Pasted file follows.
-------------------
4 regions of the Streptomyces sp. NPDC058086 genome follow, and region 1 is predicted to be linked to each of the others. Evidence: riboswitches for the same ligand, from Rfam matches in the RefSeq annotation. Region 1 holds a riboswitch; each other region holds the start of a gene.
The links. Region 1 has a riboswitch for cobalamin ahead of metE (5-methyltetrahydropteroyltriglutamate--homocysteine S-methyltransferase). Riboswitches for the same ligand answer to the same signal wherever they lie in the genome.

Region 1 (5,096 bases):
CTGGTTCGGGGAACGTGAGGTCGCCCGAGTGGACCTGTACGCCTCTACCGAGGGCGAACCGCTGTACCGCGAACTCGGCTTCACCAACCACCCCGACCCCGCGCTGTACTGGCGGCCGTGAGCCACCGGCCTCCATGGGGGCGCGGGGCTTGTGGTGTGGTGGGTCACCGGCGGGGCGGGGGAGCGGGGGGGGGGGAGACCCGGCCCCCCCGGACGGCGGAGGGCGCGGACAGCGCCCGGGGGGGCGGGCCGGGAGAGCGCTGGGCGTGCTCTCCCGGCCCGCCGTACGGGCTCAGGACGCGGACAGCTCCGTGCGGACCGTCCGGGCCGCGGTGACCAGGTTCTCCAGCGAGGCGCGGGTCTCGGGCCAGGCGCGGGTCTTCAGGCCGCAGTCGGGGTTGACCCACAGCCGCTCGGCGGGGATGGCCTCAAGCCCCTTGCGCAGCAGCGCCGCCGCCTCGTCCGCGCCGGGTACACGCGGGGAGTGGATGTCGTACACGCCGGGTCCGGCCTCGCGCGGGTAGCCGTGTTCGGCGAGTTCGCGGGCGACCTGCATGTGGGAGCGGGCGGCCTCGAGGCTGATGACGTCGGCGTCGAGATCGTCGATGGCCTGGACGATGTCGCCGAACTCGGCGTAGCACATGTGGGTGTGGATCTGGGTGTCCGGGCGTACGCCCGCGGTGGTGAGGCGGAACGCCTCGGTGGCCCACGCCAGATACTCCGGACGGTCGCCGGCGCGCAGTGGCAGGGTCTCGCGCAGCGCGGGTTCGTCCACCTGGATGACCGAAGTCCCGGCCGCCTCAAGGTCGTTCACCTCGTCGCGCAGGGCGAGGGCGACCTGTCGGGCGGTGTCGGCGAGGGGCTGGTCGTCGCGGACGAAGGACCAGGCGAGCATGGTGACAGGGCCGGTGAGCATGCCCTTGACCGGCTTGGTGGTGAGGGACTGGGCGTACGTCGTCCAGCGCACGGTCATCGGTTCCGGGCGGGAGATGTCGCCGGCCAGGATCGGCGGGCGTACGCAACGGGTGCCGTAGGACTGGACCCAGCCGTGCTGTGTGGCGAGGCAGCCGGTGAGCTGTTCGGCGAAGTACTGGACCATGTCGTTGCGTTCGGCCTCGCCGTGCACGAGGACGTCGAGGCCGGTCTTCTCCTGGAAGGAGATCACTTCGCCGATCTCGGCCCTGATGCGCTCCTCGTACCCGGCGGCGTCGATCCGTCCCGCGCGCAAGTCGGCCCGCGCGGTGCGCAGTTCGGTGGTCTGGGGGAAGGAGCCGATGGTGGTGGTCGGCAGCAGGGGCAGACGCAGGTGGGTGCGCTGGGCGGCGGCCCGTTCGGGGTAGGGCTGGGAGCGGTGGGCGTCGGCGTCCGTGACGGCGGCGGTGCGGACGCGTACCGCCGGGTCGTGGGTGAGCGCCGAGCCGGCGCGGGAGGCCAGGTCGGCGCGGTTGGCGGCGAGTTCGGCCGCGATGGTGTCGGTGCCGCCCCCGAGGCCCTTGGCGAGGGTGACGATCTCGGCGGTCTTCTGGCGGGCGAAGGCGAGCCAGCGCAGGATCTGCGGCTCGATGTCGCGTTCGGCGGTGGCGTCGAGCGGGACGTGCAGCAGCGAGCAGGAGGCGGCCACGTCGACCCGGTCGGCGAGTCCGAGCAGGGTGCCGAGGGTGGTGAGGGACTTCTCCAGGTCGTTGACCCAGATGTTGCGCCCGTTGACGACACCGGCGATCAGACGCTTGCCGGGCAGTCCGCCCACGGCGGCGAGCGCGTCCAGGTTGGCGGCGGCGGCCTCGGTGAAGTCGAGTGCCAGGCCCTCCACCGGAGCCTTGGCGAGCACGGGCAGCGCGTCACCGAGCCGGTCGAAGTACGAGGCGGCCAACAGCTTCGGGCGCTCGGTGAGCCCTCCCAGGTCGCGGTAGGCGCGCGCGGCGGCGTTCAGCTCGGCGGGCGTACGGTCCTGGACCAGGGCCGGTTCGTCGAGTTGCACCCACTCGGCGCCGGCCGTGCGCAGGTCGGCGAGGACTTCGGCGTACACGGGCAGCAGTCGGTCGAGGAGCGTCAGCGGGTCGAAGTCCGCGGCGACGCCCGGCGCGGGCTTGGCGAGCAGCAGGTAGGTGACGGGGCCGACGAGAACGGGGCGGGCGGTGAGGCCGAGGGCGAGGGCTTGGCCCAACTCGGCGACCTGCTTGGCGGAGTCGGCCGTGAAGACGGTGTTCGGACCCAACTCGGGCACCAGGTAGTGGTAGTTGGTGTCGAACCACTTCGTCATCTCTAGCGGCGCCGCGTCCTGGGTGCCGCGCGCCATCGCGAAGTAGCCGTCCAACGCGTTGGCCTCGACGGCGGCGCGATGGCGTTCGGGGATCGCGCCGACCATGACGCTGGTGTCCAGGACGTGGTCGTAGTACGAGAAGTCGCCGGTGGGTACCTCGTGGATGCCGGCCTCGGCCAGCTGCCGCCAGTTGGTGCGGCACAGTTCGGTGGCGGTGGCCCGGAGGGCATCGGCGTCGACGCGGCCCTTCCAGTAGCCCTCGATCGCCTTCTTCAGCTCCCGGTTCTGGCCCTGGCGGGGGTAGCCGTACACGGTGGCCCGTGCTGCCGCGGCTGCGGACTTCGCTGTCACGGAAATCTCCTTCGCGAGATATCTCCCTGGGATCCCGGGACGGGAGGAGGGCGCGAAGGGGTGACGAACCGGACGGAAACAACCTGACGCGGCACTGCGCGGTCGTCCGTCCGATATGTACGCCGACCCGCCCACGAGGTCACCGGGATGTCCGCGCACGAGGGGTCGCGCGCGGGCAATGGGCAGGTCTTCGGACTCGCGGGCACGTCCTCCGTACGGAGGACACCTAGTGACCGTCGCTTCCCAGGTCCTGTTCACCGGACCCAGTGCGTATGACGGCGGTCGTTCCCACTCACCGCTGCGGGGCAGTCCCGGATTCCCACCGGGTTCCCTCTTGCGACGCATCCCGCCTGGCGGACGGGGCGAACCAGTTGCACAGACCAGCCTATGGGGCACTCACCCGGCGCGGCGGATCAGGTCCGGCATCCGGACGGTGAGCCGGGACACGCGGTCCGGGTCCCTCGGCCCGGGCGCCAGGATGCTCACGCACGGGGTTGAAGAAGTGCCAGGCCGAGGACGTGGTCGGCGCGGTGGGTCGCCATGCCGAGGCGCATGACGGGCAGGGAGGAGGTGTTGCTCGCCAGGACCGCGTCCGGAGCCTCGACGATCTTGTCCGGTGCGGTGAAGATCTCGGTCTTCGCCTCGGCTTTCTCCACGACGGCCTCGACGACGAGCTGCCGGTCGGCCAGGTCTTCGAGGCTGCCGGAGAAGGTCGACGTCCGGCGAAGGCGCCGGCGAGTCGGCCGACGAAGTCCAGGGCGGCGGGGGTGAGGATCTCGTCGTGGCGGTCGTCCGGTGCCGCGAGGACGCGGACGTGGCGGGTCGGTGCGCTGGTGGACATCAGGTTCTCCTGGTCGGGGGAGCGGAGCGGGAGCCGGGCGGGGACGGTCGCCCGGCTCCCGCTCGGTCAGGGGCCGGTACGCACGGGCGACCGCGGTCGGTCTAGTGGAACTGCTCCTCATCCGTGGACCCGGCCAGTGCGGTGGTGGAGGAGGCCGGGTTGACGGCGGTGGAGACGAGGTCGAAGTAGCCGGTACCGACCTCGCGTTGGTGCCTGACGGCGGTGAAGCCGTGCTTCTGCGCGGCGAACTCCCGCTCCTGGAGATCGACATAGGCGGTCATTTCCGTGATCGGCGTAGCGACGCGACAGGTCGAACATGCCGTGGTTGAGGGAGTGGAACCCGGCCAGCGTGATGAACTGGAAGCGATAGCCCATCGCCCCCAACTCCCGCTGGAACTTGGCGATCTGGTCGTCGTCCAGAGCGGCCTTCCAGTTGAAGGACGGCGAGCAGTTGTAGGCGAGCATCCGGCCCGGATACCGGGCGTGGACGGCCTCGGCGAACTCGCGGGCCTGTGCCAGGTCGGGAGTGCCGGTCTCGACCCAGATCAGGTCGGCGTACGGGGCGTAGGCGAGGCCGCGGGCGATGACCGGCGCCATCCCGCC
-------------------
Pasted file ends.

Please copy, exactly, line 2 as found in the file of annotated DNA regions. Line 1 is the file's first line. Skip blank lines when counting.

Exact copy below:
The links. Region 1 has a riboswitch for cobalamin ahead of metE (5-methyltetrahydropteroyltriglutamate--homocysteine S-methyltransferase). Riboswitches for the same ligand answer to the same signal wherever they lie in the genome.